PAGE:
Luxembourgish Patriot League

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The old seal of the Lëtzebuerger Patriote Liga

The Luxembourgian Patriot League (LPL, Luxembourgish: Lëtzebuerger Patriote Liga), was a Luxembourgian Resistance movement during World War II. When Luxembourg was invaded and annexed by Nazi Germany in 1940, a national consciousness started to come about. The LPL (Lëtzebuerger Patriote Liga) was founded in 4. September 1940 at the Lycée of Echternach in Echternach by Raymond Petit (born in 16. January 1920, killed himself on 21. April 1942 while he tried to escape from the Gestapo; he had no other choice except to use his last bullet to kill himself in order not to get captured by the Gestapo and getting tortured to get the names of members of other LPL-Members).[1]


The first rumors and flyers about the foundation of the LPL appeared in October 1940. Those flyers already appealed the inhabitants of Luxembourg to opposite against the German occupation. The LPL had one headquarter (“Quartier Général”), however not many people knew the names of those people – to avoid to get captured. Therefore, the country was divided in regional groups in different districts. The regional groups searched for members, the head of the regional group knew the head of the district, and finally the heads of the different districts knew the headquarter. Therefore, the members of the regional groups did not know the names of all the members, in order to avoid any leak of this highly critical information. There were no member lists. Gestapo tried over years to get names from members of the LPL however they therefore did never succeed.

Actually the regional groups were at the beginning formed by students (school and high school(“Lycée”)), but those students grew the network by trying to find people with similar ideas, and they actually found many people, for example their parents, neighbors, members of different local associations and other people. In 1942, when the Gestapo did a raid through Luxembourg, there was no township left without at least 2 to 3 members of the LPL.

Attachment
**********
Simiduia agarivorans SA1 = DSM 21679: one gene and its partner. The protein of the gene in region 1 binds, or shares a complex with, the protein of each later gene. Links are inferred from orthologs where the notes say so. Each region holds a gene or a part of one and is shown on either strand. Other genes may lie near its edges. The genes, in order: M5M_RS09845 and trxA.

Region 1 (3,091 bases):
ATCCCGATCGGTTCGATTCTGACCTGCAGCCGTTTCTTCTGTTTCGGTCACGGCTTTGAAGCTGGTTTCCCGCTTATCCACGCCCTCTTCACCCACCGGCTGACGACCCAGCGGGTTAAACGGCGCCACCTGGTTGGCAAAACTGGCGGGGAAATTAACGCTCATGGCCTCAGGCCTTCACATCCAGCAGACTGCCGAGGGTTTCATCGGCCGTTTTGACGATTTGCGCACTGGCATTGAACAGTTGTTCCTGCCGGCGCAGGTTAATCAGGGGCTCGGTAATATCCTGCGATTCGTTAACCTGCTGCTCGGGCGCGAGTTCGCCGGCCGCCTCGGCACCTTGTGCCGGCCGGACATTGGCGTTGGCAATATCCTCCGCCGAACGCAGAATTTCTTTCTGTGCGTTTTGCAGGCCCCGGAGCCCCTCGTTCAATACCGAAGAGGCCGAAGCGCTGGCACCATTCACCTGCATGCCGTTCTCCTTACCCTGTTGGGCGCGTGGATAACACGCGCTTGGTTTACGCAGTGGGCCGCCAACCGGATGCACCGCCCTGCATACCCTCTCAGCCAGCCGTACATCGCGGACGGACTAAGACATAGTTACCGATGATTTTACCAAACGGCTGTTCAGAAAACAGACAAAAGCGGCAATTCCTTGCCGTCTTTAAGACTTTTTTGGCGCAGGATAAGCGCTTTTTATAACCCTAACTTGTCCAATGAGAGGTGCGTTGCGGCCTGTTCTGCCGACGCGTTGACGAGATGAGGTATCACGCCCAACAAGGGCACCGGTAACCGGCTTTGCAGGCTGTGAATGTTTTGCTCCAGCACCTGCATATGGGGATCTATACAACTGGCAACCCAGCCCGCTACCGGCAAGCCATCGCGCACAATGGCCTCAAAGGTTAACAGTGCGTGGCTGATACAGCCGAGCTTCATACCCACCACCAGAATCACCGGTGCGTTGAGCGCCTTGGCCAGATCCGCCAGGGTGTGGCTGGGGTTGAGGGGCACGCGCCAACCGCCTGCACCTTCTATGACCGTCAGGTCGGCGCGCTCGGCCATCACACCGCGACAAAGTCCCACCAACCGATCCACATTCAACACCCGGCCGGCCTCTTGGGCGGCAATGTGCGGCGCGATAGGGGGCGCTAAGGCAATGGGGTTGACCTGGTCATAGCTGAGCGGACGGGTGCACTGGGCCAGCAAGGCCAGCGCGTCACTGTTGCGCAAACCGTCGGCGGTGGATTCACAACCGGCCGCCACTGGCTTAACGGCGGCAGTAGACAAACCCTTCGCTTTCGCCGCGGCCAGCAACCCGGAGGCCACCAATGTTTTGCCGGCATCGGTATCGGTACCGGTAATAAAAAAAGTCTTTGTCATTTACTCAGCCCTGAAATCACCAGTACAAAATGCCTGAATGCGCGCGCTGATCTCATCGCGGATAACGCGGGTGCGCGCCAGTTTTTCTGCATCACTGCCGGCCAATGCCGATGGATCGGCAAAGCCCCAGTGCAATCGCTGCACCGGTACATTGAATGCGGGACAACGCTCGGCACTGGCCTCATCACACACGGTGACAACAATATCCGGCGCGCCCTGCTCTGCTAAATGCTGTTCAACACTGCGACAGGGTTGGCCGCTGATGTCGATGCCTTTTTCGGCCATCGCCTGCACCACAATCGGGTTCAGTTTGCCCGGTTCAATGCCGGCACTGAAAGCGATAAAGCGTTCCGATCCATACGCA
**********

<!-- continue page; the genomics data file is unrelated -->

At the beginning, the LPL secretly spread flyers and pictures, not only about resistance, but also news about the allied troops. In addition they tried to figure out how to support allied troops and to smuggle out people from Luxembourg so they could rejoin allied forces or resistance in France and Belgium too. They began to grow a network, not only in Luxembourg, but also with allied resistance movements in other countries. While their network grew, their activity grew too. They reproduced food ration cards and made/falsified ID-cards of any kind in order to help people in Luxembourg to survive. In October 1941 they even succeeded in getting weapons out of the police-department of Diekirch (occupied by the Germans).